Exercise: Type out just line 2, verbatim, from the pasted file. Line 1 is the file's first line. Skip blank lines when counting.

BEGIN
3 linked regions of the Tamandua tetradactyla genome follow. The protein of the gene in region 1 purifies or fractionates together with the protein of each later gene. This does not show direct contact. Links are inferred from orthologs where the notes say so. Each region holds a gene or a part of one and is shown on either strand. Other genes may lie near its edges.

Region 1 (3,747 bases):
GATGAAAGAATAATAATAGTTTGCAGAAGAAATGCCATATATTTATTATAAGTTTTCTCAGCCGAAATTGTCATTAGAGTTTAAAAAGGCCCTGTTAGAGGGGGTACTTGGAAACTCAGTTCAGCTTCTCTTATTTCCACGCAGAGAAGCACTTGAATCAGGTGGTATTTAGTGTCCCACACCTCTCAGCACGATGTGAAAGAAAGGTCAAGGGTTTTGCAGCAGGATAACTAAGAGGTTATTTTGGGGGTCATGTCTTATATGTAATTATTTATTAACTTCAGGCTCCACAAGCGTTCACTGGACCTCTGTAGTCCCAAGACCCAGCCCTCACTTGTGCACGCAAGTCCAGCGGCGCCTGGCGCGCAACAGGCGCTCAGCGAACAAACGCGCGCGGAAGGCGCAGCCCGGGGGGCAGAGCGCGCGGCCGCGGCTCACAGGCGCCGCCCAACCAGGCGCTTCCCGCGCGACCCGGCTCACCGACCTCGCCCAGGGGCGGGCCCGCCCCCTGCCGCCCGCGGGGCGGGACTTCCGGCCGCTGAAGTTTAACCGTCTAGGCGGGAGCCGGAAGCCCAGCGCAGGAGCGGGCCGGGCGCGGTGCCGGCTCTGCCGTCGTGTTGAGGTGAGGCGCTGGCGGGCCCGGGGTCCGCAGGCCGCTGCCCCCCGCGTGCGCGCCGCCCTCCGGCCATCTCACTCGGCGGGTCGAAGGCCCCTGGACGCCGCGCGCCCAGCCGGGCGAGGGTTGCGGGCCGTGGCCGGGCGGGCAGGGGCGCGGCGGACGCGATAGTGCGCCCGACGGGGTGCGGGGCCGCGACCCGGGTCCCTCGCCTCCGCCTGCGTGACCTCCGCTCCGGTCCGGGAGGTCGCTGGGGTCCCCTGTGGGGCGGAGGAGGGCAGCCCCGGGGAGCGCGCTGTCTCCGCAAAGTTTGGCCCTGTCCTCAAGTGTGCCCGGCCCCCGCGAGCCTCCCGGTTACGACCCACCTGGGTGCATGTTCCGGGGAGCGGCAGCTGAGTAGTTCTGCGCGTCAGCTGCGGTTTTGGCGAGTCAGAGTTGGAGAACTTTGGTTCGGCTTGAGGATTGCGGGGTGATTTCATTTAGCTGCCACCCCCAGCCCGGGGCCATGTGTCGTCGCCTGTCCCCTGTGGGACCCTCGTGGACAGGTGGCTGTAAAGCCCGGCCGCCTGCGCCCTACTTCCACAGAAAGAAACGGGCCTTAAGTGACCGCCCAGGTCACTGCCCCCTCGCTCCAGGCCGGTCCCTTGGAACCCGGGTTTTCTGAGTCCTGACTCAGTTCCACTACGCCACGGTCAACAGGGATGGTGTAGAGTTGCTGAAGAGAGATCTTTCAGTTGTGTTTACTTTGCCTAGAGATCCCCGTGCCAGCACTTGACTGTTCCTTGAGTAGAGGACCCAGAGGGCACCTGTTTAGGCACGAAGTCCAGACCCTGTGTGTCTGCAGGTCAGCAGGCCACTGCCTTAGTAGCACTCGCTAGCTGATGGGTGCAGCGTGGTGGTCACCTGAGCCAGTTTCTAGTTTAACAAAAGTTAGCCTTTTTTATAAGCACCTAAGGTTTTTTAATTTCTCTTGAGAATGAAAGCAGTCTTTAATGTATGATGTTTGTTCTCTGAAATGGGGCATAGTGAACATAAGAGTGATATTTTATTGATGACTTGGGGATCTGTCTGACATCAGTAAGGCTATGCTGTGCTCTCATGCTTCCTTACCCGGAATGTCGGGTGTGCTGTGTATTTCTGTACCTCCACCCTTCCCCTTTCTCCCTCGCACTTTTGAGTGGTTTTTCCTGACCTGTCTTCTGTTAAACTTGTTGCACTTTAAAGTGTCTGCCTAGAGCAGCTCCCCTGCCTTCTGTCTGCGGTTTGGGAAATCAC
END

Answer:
Region 1 (3,747 bases):